Join Date: Oct 2006
Location: Stuttgart, Germany; Portland, Oregon
What you see is the result from an aging tool. The die cast tool used to produce these parts is probably good for 100k parts, give or take a few. The tool is made from tool steel, and every injection of molten aluminum and the following solidification will put the tool thru a hot/cold cycle. After some time, the surface of the tool will develop small cracks. These cracks fill with aluminum during the casting process, leaving the marks in the part when it is ejected from the mold. The older the tool, the more cracks you will find. Eventually the deburring process for the parts to fulfill quality specifications will be too costly. This is the point where the investment in a new tool makes financially sense, marking the end of life of the old tool.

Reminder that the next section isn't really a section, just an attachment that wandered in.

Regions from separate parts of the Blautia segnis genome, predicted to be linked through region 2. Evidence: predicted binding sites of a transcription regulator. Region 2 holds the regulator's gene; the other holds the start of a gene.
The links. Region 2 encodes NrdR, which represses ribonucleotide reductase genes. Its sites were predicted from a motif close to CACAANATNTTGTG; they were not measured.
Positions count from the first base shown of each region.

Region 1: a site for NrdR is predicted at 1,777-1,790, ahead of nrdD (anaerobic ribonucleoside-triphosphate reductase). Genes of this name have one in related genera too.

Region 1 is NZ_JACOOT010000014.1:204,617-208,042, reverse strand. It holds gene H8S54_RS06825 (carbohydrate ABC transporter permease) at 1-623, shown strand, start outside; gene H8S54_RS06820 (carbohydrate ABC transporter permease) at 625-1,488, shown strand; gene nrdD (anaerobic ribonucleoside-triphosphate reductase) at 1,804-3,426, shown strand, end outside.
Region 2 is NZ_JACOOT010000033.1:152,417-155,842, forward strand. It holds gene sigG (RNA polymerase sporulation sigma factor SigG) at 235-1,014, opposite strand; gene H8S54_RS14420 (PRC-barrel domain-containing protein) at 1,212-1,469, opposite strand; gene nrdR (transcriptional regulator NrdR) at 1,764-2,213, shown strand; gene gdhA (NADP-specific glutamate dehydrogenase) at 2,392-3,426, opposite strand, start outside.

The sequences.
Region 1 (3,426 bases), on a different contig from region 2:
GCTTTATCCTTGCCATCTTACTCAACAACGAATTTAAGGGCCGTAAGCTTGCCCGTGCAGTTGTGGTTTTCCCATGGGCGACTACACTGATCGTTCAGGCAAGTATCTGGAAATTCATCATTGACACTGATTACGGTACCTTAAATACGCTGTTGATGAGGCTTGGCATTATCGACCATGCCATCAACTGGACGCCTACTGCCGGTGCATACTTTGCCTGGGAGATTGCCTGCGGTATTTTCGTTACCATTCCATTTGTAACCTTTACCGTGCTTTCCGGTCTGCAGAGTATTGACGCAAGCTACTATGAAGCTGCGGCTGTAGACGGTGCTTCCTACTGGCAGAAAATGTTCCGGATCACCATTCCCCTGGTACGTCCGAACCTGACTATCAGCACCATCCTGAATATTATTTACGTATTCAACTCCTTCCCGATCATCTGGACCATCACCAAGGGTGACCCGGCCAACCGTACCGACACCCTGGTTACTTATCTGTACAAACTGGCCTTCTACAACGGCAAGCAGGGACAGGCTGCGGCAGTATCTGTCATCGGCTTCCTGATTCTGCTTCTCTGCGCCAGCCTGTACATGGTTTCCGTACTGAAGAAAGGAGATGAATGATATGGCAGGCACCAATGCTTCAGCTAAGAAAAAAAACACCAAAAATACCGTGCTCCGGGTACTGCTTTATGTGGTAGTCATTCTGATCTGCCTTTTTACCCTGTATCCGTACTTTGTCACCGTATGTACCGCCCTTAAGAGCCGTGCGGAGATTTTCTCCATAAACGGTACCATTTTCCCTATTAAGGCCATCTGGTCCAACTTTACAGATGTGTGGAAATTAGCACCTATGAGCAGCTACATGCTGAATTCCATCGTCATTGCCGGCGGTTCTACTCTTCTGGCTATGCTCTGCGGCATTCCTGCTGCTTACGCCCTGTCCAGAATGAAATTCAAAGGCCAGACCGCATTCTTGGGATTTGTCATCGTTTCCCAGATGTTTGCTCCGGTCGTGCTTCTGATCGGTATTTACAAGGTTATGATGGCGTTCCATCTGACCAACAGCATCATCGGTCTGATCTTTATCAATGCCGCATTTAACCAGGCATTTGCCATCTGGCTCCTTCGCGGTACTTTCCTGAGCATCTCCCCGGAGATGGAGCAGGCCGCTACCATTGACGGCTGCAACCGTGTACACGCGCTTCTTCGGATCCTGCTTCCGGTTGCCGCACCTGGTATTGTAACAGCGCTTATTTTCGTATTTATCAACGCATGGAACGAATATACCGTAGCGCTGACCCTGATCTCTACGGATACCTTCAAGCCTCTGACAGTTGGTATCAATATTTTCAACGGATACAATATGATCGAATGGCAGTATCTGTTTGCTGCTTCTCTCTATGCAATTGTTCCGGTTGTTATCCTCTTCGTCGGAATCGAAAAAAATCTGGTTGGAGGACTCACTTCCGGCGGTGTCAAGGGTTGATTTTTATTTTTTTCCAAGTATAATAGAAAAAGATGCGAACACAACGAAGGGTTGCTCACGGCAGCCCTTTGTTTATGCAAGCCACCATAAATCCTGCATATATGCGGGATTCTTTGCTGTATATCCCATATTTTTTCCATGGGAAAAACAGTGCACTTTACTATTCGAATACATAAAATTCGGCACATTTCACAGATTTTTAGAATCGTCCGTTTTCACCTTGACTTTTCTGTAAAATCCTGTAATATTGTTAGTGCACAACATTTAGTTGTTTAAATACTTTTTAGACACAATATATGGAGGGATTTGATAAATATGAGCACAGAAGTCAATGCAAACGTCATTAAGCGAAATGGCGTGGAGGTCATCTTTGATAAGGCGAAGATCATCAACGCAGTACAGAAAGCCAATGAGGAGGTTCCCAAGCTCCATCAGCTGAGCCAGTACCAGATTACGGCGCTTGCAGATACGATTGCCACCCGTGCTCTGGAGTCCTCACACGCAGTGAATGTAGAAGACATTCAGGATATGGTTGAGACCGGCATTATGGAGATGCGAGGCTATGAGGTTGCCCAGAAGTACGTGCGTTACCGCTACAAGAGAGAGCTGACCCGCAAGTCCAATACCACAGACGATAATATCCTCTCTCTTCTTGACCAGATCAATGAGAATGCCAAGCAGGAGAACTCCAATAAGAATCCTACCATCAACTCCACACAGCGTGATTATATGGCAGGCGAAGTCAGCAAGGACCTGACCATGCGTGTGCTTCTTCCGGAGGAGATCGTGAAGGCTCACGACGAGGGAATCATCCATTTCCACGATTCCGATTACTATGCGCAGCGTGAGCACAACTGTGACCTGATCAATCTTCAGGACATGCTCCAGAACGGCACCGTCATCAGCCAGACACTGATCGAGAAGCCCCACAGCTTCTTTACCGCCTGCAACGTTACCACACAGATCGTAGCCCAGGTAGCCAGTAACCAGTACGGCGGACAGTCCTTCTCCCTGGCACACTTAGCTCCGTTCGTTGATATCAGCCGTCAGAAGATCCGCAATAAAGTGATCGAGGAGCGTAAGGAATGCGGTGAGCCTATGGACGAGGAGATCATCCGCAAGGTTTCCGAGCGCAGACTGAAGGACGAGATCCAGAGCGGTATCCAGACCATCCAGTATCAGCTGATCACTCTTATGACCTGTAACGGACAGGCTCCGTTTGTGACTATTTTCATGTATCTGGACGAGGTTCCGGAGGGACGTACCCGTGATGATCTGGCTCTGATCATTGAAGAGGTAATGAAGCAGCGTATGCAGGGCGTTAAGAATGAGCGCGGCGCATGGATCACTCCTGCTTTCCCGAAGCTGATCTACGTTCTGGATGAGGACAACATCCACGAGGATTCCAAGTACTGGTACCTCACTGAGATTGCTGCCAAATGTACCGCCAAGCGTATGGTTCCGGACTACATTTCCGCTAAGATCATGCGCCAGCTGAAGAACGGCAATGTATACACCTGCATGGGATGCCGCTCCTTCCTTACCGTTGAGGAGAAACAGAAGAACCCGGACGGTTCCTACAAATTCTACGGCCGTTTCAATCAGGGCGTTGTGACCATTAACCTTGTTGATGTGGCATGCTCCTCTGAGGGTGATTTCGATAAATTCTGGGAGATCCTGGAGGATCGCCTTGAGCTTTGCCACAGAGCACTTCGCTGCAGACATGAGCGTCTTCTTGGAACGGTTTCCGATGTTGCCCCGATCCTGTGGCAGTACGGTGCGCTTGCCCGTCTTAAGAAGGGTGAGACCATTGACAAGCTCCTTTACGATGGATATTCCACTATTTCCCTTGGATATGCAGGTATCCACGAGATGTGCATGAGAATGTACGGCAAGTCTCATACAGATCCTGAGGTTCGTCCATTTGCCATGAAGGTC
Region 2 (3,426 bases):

If I die, my biggest fear is that my wife sells all my toys for the price I told her I bought them for...